Milena Yordanova is MarCom manager at Dupont Water Solutions. Yordanova can be reached at [email protected].
Access to clean water is essential for life. But in South Africa, there are communities still facing considerable water access challenges. There are many reasons for this growing water crisis including rapid population growth and climate change, and a fundamental shift in mindset is needed if we are to change the trajectory from water scarcity to security.
More than 3 million people in South Africa still lack access to basic water supplies and only 64% of the population have a supply that would be deemed reliable. Considering the UN recognizes access to clean, affordable water as a basic human right, action is urgently needed to ensure these communities are provided with sustainable supplies.
As a large and geographically diverse water-scarce country, South Africa faces varying degrees of problems with myriad causes, meaning there is no universal solution. From failing aging water infrastructure to droughts and other climate change-related issues, these supply-side problems are further complicated by the country’s impressive economic development which brings increased pollution and population growth. The National Water and Sanitation Master Plan makes clear that without tens of billions of dollars of investment in water infrastructure, the country will run out of water by 2030.
Now that we understand the scale of the problem, how can South Africa avoid a water crisis?
Advanced technologies and innovative approaches to water management present opportunities for us to create a water-optimized world, banishing the era of water scarcity to the history books. These tools can make it possible for every community across the globe to have access to a high-quality local water source, reducing dependency on costly and often unreliable imports.
An example of the innovative use of water technology is a new water purification project to supply part of the city of Emalahleni, formerly known as Witbank, in the South African province of Mpumalanga. People and businesses in this thriving community were facing extreme water accessibility and availability problems due to the impact of nearby large-scale coal mining operations which give the city its name – Emalahleni means “Place of Coal” in Zulu.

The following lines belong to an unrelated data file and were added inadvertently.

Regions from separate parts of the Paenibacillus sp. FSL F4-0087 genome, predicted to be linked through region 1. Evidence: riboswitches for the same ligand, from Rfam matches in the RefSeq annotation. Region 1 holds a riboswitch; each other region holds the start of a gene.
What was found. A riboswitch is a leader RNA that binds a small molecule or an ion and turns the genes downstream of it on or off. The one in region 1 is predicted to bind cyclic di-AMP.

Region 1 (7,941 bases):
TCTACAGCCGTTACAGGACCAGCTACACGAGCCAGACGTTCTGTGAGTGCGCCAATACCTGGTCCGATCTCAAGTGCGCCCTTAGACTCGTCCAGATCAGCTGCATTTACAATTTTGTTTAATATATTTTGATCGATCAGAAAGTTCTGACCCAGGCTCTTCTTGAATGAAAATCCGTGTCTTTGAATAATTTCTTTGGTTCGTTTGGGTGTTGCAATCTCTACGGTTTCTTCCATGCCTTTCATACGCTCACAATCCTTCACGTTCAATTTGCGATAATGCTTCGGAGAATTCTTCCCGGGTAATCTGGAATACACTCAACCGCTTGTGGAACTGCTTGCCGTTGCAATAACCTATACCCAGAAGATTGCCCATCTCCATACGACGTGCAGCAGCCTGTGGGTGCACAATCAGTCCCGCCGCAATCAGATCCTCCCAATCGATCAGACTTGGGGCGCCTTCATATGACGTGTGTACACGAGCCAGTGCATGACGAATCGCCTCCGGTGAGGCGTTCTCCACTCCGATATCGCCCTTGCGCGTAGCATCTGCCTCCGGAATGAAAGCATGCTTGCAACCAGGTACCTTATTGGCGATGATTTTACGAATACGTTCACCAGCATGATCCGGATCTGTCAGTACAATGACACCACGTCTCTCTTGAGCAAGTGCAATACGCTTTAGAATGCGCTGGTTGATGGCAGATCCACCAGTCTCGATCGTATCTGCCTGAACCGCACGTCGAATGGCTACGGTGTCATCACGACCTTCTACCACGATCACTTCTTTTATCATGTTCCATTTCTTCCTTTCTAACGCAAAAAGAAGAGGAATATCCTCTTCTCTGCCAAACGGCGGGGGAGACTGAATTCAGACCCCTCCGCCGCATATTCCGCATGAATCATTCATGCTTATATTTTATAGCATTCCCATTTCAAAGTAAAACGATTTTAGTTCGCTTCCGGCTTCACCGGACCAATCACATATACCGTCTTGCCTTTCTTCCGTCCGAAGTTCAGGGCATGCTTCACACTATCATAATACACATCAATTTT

Water was only available on a single day of each week which was used for both drinking and cultivating crops. Therefore, establishing sustainable access to a ready supply of clean water was a high priority when considering how to aid the health and prosperity of the community.
The new water purification plant, located at Alex Mampana Primary School, uses ultrafiltration technology from DuPont Water Solutions alongside an ultraviolet light system to remove impurities from groundwater. Ultrafiltration membranes serve as a barrier to exclude particles measuring 0.02 to 0.05 microns, ensuring bacteria, viruses, and colloids are removed, allowing the plant to meet water-quality standards and provide a reliable and consistent source of clean and healthy water for the school and surrounding community.
Groundwater is sourced by an integrated solar-powered pump, enabling the plant to provide 10,000 liters of clean water every hour. In addition to providing an efficient and reliable water source for the community, entrepreneurially minded individuals are also given the ability to bottle and sell water thanks to a simple e-payment system.
Community buy-in was absolutely integral to the success of the project. To support the rollout and ensure the long term viability of the plant, 15 new young water champions received a month of intensive training, equipping them to educate others about the importance of clean water to health.
While technology was obviously important, collaborative action was key to the successful delivery of the project and its wider aims. Kusini Water, a clean water social enterprise, and the U.S. Embassy in South Africa worked with DuPont Water Solutions to ensure that the solution was truly sustainable and would provide a multitude of benefits to the community, such as the creation of new jobs.
The success of projects like the one in Emalahleni is a small step in the right direction, but further action is needed if we are to resolve the water crisis in South Africa. We all know that improving access to clean water has a huge impact; it improves people’s health and education, alongside providing long-term economic benefits. We all need to work together to ensure a clean water future.
Continued collaboration is absolutely crucial if we are to be successful in achieving our goal of creating a water-optimized world. Only by working together can we deliver the wide variety of solutions necessary to provide safe, affordable and sustainable water supplies for present and future generations.